- Olav Meirik, senior research associate1,
- Timothy M M Farley, scientist2
- 1Instituto Chileno de Medicina Reproductiva (ICMER), Jose Ramon Gutierrez 295, Santiago, Chile
- 2Department of Reproductive Health and Research, World Health Organization, 1211 Geneva 27, Switzerland
In the preface to the first comprehensive publication from the Royal College of General Practitioners' oral contraception study Sir Richard Doll wrote, “Final judgement [on the safety of the pill] must still await the passage of time, when observations can be made of women who have used the pill for 10 or 20 years.”1 Thirty years later, in this week's BMJ, Hannaford and colleagues2 report incidence rates of cancer in relation to use of the pill among women in the study cohort.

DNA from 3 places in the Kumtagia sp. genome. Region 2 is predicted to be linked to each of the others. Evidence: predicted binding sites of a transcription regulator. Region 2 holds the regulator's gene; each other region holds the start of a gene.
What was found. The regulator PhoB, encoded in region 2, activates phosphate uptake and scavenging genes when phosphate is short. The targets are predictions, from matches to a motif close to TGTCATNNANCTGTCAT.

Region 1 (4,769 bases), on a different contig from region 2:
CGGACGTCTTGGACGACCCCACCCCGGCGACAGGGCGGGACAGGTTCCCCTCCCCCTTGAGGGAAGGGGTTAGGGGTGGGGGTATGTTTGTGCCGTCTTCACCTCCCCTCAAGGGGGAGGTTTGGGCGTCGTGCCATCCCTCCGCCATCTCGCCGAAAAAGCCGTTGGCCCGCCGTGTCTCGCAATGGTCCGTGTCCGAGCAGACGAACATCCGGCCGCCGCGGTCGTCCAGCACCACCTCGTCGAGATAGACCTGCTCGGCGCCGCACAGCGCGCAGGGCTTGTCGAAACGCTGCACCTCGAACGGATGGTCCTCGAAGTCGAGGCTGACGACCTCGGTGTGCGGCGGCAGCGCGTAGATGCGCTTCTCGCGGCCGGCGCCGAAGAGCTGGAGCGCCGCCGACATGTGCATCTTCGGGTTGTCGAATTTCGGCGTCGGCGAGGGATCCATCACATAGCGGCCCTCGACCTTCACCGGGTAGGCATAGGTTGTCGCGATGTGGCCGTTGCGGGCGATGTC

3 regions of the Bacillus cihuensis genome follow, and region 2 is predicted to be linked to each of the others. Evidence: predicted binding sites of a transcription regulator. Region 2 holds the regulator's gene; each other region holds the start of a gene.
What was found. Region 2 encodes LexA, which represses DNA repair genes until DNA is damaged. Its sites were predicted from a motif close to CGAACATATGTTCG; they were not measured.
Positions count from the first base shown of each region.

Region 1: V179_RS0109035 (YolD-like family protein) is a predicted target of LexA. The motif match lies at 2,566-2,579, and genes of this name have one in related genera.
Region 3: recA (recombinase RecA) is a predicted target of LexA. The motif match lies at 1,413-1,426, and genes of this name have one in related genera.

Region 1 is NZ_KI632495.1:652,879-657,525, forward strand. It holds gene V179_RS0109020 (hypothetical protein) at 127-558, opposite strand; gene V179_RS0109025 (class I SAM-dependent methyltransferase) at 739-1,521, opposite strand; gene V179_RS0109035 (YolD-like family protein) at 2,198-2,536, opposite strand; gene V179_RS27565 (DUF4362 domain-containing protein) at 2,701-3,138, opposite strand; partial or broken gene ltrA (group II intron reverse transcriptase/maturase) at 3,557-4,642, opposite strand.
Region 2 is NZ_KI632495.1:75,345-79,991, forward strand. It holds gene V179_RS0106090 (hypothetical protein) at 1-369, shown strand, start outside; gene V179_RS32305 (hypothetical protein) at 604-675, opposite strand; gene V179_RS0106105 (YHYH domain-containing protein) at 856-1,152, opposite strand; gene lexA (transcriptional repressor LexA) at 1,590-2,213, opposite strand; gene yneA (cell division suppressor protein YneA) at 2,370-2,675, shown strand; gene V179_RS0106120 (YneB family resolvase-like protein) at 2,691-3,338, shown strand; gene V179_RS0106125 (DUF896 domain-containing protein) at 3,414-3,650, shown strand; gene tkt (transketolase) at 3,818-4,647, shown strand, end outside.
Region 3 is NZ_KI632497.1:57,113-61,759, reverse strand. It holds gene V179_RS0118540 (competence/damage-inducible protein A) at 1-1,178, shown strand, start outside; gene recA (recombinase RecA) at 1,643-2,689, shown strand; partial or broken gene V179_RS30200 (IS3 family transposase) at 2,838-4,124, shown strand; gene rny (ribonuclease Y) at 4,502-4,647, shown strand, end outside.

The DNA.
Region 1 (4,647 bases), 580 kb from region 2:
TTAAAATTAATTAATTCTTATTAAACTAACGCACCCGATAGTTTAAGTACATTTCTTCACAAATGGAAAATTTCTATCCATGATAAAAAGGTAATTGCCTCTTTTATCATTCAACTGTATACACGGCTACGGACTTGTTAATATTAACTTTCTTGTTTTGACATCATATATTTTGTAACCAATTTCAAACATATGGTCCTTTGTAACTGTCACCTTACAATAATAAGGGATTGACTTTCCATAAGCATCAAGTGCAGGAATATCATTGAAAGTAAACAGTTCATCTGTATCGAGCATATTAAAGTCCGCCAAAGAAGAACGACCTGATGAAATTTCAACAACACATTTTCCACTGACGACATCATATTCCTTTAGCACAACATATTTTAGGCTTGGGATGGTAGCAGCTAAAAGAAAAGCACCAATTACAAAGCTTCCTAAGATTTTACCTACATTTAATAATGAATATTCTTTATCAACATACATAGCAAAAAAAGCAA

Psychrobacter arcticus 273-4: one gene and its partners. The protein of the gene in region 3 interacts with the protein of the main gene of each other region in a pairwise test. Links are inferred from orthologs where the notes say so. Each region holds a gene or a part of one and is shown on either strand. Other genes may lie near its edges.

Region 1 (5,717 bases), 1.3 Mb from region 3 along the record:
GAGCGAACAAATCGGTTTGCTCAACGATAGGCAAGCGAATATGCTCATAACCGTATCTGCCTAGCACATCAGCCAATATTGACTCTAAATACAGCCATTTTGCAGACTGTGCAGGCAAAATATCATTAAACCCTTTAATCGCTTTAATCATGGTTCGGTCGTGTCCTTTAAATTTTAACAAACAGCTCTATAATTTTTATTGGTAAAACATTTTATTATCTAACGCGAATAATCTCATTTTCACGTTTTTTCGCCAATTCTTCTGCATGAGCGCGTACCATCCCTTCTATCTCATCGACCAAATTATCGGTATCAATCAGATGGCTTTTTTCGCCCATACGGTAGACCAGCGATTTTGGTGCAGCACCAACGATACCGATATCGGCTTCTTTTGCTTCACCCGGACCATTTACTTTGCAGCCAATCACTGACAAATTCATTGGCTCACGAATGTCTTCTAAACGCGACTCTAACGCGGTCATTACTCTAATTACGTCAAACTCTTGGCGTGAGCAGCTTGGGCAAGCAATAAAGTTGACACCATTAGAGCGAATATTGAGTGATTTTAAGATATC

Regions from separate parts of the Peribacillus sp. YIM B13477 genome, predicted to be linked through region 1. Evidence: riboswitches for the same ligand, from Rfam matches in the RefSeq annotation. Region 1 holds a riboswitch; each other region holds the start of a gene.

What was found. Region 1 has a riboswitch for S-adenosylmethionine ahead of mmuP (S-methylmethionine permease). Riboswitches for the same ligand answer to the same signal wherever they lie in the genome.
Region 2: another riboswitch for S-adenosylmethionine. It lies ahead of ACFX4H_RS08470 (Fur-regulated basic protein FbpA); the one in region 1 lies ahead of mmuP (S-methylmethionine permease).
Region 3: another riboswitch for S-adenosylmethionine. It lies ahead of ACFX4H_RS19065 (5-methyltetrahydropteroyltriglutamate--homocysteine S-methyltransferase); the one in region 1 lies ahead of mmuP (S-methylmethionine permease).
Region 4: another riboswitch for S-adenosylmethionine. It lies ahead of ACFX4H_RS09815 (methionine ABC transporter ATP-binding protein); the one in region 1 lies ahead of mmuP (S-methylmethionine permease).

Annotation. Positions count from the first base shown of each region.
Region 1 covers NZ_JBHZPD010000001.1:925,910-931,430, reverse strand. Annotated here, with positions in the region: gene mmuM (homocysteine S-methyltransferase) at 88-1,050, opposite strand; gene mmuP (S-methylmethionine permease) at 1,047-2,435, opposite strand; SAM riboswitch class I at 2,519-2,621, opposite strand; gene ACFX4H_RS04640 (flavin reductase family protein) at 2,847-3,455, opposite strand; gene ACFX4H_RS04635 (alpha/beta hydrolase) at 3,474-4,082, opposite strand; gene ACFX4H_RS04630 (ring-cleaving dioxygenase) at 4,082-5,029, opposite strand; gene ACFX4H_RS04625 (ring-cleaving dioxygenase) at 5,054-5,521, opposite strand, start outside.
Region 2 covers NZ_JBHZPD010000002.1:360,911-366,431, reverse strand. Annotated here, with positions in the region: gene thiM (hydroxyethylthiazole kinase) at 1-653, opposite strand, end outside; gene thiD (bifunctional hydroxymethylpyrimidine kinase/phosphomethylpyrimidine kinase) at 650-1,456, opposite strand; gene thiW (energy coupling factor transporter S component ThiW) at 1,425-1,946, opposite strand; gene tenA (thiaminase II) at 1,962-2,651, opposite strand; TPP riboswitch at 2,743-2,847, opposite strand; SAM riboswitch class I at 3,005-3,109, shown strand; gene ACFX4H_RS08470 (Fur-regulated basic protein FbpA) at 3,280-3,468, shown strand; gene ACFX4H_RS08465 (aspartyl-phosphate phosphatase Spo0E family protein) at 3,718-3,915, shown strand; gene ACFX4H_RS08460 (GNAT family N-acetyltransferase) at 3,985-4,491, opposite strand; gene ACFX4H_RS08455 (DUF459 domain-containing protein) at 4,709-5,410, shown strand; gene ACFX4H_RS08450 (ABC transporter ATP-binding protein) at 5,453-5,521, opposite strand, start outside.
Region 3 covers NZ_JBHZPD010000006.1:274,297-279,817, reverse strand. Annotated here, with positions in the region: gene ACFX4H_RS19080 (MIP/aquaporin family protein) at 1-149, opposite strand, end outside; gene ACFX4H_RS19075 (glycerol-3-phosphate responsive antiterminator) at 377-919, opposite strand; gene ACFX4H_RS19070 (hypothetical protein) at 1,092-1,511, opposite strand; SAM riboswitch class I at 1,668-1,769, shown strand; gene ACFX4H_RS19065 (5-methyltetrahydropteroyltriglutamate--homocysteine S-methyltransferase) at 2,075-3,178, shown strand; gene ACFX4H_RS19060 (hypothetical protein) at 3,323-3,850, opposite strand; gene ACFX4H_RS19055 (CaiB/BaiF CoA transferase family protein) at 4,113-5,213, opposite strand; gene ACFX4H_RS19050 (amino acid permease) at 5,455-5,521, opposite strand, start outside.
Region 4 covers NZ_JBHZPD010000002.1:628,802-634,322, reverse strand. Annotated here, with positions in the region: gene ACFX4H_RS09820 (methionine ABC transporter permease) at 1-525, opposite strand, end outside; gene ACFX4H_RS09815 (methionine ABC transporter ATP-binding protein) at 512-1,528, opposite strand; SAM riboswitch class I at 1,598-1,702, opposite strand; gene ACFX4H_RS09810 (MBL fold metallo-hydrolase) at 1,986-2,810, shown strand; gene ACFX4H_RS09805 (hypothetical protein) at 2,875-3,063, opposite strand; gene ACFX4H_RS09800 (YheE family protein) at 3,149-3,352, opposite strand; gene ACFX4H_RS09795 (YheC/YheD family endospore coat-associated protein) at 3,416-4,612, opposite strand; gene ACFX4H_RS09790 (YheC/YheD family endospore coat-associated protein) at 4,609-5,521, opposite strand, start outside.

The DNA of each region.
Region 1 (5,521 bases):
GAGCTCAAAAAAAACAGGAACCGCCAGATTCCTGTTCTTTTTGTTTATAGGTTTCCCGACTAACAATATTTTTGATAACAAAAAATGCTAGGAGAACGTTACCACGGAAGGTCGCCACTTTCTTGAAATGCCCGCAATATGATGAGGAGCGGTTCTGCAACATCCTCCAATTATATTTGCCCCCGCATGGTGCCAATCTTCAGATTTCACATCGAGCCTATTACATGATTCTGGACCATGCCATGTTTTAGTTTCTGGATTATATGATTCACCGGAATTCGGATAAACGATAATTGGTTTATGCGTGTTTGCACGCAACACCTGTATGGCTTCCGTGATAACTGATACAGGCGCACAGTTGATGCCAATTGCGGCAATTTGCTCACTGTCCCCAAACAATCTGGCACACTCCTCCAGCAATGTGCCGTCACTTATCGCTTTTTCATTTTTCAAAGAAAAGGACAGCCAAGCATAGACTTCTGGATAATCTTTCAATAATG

Between 1968 and 1969, 45 950 women in the United Kingdom were enrolled in the study, and they were followed for a mean of 24 years. Full assessment of the risk of cancer needs a long follow-up as effects of the pill may persist many years after its use has been stopped. Incidence rates of cancer in women who ever used the pill were compared with rates in women who never used the pill. On balance, no higher risk of cancer was found in pill users. Risks were significantly lower for cancer of the colon or rectum, uterine body, or ovaries; …